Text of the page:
• Reply
    Maya
    November 20, 2009 at 8:45 am

    I just slip covered my ikea office chair, and I love how it has come out! All you need to do now is turn the material right-side-out, put it on the chair, and turn the chair upsidedown. (If you didn’t sew the arms to the seat of your slip cover, do so first.) By pulling the slipcover with your hands and possibly stapling it (you can pull the staples out later easily), figure out how you want it to lie. At this point you may need to do some hand-sewing to get it to lie correctly. To finish it up, staple it neatly to the base of the chair as close as you can to the seat pedestal, folding the material so that it lies flat, and sewing the folds shut with tiny stitches if any of them look lumpy.

    You won’t be able to take the slip cover off EASILY, but it won’t be hard to remove. Enjoy!

  • Reply
    jessie
    November 20, 2009 at 9:51 am

    One of my biggest fears is what you are trying to do! lol ;) Good luck! ( I may attempt it someday!! )

  • Reply
    Lisa
    November 20, 2009 at 10:20 am

    I’m not noticing a problem but I can’t stop staring at that delicious purse in the background!

  • Reply
    hishouse;herhelp
    November 20, 2009 at 10:22 am

    cute purse!

  • Reply
    Cassie
    November 20, 2009 at 10:53 am

    Ugh, I so badly want to slipcover but I am way too intimidated to try it! I get frustrated very easily and I can imagine having a very bad time trying this.

    Good luck, I’m sure you will figure it out eventually. :)

  • Reply
    Carol Kradolfer
    November 20, 2009 at 12:28 pm

    Oh I can relate 2 weeks ago I attempted a slip cover for a sofa . I am a beginner and had no idea. Its still not completed. One thing I did that helped was to make a template of each piece to be sewed. I did this using brown paper like postal packaging paper I traced the lines of the various panels cut them out and cut the fabric using the paper template. I’m currently struggling with the skirt length.Good Luck. I love your fabric!

  • Reply
    Nuit
    November 20, 2009 at 12:49 pm

    Oh I did too! HARD, dark, risky business that is…. LOL I spent so many hours and got so frustrated so many times but in the end they turned out ok. I am still probably never to try that again ;) hang in there, the color you’ve chosen is simply divine!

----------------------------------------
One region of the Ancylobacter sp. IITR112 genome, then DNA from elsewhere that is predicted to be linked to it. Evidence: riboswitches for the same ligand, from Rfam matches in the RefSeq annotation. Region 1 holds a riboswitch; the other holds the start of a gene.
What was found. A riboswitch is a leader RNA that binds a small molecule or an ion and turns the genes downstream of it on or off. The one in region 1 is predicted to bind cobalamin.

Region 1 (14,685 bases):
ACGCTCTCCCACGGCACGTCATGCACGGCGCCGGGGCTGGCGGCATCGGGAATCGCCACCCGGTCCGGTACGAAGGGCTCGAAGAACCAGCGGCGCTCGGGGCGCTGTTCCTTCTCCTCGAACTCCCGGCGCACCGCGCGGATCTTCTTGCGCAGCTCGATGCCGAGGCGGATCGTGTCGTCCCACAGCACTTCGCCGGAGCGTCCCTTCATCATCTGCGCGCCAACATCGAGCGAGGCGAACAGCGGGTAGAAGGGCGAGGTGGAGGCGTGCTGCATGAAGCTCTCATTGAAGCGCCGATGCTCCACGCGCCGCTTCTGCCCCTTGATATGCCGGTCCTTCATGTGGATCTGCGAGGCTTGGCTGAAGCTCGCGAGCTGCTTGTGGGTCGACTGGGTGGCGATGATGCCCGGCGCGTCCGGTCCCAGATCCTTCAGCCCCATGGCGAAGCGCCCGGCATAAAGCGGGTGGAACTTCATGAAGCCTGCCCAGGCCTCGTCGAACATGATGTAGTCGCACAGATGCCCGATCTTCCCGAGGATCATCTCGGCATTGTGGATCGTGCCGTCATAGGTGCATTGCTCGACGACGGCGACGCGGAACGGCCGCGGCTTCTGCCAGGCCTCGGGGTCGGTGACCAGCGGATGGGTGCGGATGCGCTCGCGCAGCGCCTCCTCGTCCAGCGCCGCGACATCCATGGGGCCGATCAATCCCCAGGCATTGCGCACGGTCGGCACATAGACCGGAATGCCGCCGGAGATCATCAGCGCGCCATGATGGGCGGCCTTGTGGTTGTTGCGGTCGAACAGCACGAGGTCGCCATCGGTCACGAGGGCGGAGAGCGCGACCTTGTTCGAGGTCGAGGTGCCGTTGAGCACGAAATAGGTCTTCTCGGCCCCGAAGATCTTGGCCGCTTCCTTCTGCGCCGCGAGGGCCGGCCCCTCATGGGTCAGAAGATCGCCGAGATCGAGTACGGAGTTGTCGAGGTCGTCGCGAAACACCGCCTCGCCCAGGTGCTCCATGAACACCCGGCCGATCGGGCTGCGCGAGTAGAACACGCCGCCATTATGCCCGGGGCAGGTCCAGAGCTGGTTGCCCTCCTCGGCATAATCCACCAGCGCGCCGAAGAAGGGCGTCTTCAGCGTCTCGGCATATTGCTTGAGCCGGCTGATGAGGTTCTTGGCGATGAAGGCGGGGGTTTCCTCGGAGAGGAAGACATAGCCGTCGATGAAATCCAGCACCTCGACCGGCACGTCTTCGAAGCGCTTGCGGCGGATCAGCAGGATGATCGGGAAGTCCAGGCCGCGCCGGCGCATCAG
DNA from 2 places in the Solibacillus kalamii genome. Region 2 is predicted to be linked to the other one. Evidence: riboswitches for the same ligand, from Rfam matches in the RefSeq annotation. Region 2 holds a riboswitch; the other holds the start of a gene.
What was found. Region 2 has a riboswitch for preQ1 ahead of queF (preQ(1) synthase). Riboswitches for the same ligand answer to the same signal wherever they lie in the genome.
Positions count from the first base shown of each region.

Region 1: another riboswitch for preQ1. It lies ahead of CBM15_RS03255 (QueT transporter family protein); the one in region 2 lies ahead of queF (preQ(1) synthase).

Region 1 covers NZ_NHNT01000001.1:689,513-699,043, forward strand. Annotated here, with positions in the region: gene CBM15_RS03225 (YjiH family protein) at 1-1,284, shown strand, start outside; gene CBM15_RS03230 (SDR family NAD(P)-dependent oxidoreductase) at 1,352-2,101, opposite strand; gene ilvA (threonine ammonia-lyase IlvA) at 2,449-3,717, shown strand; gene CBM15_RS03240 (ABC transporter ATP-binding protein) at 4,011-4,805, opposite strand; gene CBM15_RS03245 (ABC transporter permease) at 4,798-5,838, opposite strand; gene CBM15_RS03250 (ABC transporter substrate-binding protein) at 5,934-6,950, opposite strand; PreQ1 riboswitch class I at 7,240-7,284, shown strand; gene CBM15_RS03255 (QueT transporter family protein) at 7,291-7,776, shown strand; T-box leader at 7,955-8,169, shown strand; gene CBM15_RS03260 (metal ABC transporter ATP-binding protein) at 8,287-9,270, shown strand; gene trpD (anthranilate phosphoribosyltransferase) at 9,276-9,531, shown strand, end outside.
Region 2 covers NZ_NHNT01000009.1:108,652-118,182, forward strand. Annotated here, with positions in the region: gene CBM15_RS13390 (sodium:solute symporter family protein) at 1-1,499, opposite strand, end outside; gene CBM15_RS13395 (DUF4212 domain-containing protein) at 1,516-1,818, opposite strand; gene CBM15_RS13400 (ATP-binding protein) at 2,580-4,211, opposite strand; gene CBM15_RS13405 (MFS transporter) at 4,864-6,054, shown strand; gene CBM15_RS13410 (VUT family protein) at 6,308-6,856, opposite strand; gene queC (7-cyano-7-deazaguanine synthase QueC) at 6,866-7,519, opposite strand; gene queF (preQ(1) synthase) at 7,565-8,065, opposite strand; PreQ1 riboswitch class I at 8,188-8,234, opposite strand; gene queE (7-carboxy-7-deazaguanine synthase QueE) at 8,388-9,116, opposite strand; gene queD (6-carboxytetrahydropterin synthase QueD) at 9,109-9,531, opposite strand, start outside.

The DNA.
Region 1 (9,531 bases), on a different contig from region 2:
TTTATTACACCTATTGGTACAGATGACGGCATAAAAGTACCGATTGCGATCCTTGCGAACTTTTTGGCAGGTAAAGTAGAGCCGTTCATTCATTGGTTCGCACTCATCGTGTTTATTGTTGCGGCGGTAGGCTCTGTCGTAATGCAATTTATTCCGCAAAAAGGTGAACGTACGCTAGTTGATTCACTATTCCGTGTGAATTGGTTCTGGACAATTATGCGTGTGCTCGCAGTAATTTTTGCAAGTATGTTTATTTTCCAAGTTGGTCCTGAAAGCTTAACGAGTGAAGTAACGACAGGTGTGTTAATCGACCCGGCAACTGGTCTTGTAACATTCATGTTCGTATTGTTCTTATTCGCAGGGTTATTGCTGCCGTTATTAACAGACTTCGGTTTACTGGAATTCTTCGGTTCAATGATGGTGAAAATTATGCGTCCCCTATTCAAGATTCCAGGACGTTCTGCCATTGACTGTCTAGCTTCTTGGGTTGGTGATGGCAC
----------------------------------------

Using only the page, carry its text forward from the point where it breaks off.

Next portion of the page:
• Reply
    Cheryl Ann
    November 20, 2009 at 1:38 pm

    Well girl, you tried….brave to post this….I’m proud of you…

    • Reply
      Cheryl Ann
      November 20, 2009 at 1:41 pm

      And you can’t be good at EVERYTHING can you? You make products to sell, make websites, make an income from a blog, and now you are an Interior Designer? I guess this is something you either need to learn to do or find an excellent outsource? You are amazing to even try.

  • Reply
    Alisha
    November 20, 2009 at 2:12 pm

    That is awesome. I had to laugh, because that’s what some of my sewing projects end up like, since I don’t like to plan too much and I barely know what I’m doing. :)

  • Reply
    Pamela Rosenberg
    November 20, 2009 at 2:19 pm

    Oh wow I saw this and thought there is another me out there. I have also thought about trying this. My office is so fun but I have never found a chair that really fits what I is happening here. If I like the looks of it then it isn’t very comfortable. Don’t you think there is a market for something like this? I definitely do. Yay you for trying and it may still come together for you. If it does I sure hope you post some pics and tips.

  • Reply
    alison
    November 20, 2009 at 2:36 pm

    I agree with others — I cannot focus on the problem at hand with that stunning purse distracting me. What brand is it?

  • Reply
    Jane
    November 20, 2009 at 2:53 pm

    Honey, a week is nothing. I’ve had no switchplates on my my light switches all over the house and dangling lightblubs (no fixture) in the living and dining for 18 months. I tried to fix all this a couple weeks ago and now I have a set of four switches popping out of the wall in the dining, one in the living, and 1/2 a light fixture dangling from a wire over the dining table. I’ll post soon, just for you.

    By the way I’ve done some similar work, you’ve gotten some good advice. Just go slow, keep at it, and don’t cut to close to your seam before you know they’re keepers.

  • Reply
    Christa
    November 20, 2009 at 3:07 pm